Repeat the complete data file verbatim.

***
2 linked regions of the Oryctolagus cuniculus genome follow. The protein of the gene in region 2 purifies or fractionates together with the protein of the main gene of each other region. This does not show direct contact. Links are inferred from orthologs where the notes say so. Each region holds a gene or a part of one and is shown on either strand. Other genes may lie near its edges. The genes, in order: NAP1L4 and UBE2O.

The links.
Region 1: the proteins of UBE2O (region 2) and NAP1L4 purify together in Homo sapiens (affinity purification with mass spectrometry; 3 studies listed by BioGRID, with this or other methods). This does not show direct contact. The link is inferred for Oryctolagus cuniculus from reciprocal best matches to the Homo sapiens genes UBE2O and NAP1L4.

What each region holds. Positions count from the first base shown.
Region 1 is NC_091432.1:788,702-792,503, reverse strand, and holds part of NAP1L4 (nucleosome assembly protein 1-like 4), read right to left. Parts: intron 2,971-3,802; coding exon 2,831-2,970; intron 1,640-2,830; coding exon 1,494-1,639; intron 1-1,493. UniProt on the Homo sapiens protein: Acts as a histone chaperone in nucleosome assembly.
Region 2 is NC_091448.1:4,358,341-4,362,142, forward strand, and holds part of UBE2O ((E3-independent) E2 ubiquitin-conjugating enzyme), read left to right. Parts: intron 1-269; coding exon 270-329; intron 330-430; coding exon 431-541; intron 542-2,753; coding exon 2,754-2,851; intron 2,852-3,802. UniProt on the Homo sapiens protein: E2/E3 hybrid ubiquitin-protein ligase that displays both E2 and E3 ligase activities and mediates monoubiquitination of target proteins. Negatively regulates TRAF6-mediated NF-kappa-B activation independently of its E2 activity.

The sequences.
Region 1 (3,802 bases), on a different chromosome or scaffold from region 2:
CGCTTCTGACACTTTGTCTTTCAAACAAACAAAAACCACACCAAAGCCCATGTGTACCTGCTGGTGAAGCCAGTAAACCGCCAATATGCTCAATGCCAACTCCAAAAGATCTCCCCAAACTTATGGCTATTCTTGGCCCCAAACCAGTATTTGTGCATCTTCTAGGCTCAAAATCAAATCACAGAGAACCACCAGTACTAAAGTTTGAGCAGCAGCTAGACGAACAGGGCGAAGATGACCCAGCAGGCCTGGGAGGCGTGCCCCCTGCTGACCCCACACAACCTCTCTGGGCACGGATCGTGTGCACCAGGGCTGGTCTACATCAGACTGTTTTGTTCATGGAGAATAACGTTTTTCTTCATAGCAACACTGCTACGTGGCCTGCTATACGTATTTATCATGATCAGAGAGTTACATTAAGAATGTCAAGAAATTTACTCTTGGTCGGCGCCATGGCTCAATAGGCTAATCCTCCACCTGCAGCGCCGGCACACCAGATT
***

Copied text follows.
2 linked regions of the Oryctolagus cuniculus genome follow. The protein of the gene in region 2 purifies or fractionates together with the protein of the main gene of each other region. This does not show direct contact. Links are inferred from orthologs where the notes say so. Each region holds a gene or a part of one and is shown on either strand. Other genes may lie near its edges. The genes, in order: NAP1L4 and UBE2O.

The links.
Region 1: the proteins of UBE2O (region 2) and NAP1L4 purify together in Homo sapiens (affinity purification with mass spectrometry; 3 studies listed by BioGRID, with this or other methods). This does not show direct contact. The link is inferred for Oryctolagus cuniculus from reciprocal best matches to the Homo sapiens genes UBE2O and NAP1L4.

What each region holds. Positions count from the first base shown.
Region 1 is NC_091432.1:788,702-792,503, reverse strand, and holds part of NAP1L4 (nucleosome assembly protein 1-like 4), read right to left. Parts: intron 2,971-3,802; coding exon 2,831-2,970; intron 1,640-2,830; coding exon 1,494-1,639; intron 1-1,493. UniProt on the Homo sapiens protein: Acts as a histone chaperone in nucleosome assembly.
Region 2 is NC_091448.1:4,358,341-4,362,142, forward strand, and holds part of UBE2O ((E3-independent) E2 ubiquitin-conjugating enzyme), read left to right. Parts: intron 1-269; coding exon 270-329; intron 330-430; coding exon 431-541; intron 542-2,753; coding exon 2,754-2,851; intron 2,852-3,802. UniProt on the Homo sapiens protein: E2/E3 hybrid ubiquitin-protein ligase that displays both E2 and E3 ligase activities and mediates monoubiquitination of target proteins. Negatively regulates TRAF6-mediated NF-kappa-B activation independently of its E2 activity.

The sequences.
Region 1 (3,802 bases), on a different chromosome or scaffold from region 2:
CGCTTCTGACACTTTGTCTTTCAAACAAACAAAAACCACACCAAAGCCCATGTGTACCTGCTGGTGAAGCCAGTAAACCGCCAATATGCTCAATGCCAACTCCAAAAGATCTCCCCAAACTTATGGCTATTCTTGGCCCCAAACCAGTATTTGTGCATCTTCTAGGCTCAAAATCAAATCACAGAGAACCACCAGTACTAAAGTTTGAGCAGCAGCTAGACGAACAGGGCGAAGATGACCCAGCAGGCCTGGGAGGCGTGCCCCCTGCTGACCCCACACAACCTCTCTGGGCACGGATCGTGTGCACCAGGGCTGGTCTACATCAGACTGTTTTGTTCATGGAGAATAACGTTTTTCTTCATAGCAACACTGCTACGTGGCCTGCTATACGTATTTATCATGATCAGAGAGTTACATTAAGAATGTCAAGAAATTTACTCTTGGTCGGCGCCATGGCTCAATAGGCTAATCCTCCACCTGCAGCGCCGGCACACCAGATT